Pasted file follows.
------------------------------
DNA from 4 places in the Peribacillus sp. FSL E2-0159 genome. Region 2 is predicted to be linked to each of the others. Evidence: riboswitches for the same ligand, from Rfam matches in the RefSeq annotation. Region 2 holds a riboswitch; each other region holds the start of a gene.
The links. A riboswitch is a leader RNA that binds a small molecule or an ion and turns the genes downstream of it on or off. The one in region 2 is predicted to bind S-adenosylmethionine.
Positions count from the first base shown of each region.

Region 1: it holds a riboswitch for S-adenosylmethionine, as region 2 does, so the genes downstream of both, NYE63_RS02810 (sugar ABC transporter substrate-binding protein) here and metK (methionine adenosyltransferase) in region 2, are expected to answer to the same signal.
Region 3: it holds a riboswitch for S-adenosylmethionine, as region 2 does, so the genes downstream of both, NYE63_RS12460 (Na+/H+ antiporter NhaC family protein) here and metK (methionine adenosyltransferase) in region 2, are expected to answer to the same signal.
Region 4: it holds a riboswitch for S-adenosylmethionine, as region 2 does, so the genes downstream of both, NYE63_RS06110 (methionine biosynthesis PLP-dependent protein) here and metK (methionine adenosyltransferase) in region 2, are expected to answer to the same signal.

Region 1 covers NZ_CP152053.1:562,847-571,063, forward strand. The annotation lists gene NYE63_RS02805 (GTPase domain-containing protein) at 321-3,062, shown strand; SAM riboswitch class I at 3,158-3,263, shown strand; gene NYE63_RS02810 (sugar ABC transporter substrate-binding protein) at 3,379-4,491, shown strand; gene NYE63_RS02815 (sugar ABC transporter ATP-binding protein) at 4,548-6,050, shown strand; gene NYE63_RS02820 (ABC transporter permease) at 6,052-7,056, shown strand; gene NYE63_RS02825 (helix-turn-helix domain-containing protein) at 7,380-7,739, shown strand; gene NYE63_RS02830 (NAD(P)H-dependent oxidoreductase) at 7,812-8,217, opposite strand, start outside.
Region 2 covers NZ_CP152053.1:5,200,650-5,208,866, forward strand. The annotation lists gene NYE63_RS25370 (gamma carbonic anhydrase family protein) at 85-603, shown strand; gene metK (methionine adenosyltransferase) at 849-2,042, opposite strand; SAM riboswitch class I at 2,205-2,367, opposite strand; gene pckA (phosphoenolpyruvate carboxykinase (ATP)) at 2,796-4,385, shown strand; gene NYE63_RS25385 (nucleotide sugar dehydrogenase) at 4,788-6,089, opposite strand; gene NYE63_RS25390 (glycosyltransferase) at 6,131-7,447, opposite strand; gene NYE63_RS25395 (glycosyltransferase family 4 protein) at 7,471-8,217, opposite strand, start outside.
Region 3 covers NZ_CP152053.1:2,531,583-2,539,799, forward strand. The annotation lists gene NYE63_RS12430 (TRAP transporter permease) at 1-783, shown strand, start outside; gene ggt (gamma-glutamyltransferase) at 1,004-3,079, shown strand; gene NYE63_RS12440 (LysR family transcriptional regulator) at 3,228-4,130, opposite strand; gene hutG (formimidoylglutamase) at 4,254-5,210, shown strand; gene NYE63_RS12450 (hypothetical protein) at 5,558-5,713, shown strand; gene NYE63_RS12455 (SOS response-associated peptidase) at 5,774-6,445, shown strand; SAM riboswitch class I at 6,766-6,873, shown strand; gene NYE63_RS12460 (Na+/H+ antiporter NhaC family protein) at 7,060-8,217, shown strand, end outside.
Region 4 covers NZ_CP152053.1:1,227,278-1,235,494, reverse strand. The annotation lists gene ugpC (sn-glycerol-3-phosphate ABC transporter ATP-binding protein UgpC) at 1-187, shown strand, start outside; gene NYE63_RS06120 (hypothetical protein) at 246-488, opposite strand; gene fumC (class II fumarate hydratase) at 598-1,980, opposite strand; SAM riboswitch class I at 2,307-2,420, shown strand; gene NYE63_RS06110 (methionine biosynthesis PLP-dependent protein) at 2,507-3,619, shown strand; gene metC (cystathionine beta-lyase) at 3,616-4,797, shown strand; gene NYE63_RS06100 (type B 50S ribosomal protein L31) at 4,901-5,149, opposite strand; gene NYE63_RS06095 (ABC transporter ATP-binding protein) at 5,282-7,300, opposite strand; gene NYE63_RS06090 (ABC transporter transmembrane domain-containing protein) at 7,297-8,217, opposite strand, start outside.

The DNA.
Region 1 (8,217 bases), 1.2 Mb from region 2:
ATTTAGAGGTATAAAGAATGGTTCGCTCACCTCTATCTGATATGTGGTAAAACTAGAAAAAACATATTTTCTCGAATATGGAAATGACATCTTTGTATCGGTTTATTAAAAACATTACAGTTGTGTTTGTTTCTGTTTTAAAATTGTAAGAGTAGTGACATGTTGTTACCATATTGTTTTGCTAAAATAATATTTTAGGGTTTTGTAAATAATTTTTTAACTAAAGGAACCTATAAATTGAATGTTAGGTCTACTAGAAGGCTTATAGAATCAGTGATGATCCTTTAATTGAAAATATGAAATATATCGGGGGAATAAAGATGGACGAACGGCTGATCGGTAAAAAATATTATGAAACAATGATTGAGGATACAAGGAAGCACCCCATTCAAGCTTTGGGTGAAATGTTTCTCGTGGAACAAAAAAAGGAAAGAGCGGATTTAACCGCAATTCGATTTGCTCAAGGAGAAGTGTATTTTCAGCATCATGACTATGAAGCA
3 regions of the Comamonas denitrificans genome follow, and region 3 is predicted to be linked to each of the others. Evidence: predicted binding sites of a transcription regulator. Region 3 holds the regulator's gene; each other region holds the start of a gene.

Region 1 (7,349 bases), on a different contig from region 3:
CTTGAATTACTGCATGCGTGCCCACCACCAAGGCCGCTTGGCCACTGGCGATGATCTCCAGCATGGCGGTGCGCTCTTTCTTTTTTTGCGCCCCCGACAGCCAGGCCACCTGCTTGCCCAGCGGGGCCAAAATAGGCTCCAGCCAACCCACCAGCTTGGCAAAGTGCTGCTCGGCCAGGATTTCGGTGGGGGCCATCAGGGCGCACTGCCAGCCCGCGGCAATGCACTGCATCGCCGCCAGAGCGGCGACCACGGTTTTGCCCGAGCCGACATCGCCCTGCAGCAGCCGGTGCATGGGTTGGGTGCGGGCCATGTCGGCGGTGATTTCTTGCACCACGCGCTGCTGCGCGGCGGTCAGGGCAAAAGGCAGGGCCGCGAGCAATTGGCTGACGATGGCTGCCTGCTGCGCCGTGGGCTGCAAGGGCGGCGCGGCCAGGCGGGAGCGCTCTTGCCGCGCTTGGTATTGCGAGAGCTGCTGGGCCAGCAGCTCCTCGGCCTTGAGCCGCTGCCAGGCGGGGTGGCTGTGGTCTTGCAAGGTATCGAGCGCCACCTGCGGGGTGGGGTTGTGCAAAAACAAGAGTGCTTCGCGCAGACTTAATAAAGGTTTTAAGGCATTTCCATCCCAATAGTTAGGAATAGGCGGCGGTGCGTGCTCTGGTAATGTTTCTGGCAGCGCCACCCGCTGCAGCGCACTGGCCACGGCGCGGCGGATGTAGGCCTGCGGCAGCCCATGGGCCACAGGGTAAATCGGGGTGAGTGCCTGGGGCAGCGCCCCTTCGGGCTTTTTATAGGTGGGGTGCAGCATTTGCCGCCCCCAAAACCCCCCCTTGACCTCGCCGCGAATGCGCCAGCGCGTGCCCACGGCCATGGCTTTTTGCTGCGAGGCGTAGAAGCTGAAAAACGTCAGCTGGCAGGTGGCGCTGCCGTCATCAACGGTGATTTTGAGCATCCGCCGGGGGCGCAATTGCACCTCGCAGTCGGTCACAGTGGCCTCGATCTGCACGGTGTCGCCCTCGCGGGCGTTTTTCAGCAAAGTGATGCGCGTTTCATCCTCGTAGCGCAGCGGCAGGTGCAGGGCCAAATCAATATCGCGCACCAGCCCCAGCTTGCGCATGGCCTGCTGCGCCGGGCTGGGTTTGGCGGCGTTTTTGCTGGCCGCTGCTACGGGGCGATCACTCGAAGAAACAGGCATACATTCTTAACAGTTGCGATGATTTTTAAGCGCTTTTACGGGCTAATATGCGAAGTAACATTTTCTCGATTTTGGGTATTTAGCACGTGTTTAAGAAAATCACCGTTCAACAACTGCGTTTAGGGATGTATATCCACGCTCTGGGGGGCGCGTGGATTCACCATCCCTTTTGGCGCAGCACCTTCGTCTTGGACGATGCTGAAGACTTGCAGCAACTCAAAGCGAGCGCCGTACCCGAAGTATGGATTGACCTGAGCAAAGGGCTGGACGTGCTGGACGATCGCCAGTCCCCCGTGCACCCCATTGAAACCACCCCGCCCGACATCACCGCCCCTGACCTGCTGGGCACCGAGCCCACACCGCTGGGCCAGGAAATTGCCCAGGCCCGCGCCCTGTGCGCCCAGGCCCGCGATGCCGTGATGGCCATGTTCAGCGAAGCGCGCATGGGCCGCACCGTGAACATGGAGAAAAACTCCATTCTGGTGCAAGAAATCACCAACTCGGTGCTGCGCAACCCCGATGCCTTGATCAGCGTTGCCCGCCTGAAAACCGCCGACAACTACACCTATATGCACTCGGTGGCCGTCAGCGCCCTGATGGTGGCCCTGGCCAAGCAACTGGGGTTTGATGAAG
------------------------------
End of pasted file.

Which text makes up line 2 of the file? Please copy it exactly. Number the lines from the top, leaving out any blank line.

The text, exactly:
The links. A riboswitch is a leader RNA that binds a small molecule or an ion and turns the genes downstream of it on or off. The one in region 2 is predicted to bind S-adenosylmethionine.